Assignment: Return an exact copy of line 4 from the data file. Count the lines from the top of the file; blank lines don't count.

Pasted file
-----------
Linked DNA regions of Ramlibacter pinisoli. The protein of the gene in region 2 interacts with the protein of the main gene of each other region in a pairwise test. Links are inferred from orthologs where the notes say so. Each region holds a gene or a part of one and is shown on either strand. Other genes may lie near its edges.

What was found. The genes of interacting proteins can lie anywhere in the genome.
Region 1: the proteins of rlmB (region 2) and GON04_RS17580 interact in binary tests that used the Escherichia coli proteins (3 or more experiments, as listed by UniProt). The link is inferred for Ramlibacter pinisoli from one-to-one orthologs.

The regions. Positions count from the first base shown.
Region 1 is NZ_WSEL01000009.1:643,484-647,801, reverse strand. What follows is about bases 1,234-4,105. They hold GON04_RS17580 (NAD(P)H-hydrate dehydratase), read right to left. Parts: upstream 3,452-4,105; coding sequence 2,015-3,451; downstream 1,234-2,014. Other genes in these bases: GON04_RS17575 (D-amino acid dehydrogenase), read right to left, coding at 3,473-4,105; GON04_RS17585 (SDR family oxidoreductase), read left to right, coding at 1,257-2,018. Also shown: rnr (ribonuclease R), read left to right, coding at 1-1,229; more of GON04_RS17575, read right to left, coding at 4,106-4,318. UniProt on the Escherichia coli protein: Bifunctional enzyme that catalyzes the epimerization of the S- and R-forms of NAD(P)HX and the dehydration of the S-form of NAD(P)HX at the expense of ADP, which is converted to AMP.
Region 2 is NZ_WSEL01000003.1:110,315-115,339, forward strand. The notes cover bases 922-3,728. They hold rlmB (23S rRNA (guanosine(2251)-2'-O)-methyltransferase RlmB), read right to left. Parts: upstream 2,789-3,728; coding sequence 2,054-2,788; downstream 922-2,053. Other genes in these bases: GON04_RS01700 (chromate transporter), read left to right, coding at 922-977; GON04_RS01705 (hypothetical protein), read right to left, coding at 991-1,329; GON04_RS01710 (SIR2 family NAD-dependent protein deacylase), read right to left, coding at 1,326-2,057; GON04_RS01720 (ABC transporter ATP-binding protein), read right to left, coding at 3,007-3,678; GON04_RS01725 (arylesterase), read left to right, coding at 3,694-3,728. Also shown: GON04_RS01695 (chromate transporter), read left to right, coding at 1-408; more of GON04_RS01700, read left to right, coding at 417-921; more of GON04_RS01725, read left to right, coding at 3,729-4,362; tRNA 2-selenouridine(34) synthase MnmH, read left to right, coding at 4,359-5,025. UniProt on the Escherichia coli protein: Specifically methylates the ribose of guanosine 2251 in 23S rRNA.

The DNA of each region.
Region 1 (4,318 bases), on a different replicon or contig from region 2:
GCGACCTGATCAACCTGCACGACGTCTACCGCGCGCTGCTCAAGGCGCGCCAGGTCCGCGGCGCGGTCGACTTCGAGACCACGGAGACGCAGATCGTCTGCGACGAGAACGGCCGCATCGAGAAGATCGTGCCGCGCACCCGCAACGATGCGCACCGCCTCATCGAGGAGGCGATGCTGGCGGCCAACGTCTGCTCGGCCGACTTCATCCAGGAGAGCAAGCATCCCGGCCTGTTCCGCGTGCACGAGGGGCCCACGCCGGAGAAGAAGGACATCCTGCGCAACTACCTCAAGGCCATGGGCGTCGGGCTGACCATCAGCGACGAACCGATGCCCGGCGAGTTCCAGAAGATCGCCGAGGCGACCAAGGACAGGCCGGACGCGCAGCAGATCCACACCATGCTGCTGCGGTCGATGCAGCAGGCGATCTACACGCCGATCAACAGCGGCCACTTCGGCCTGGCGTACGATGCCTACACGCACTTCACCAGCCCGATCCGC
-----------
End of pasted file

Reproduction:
The regions. Positions count from the first base shown.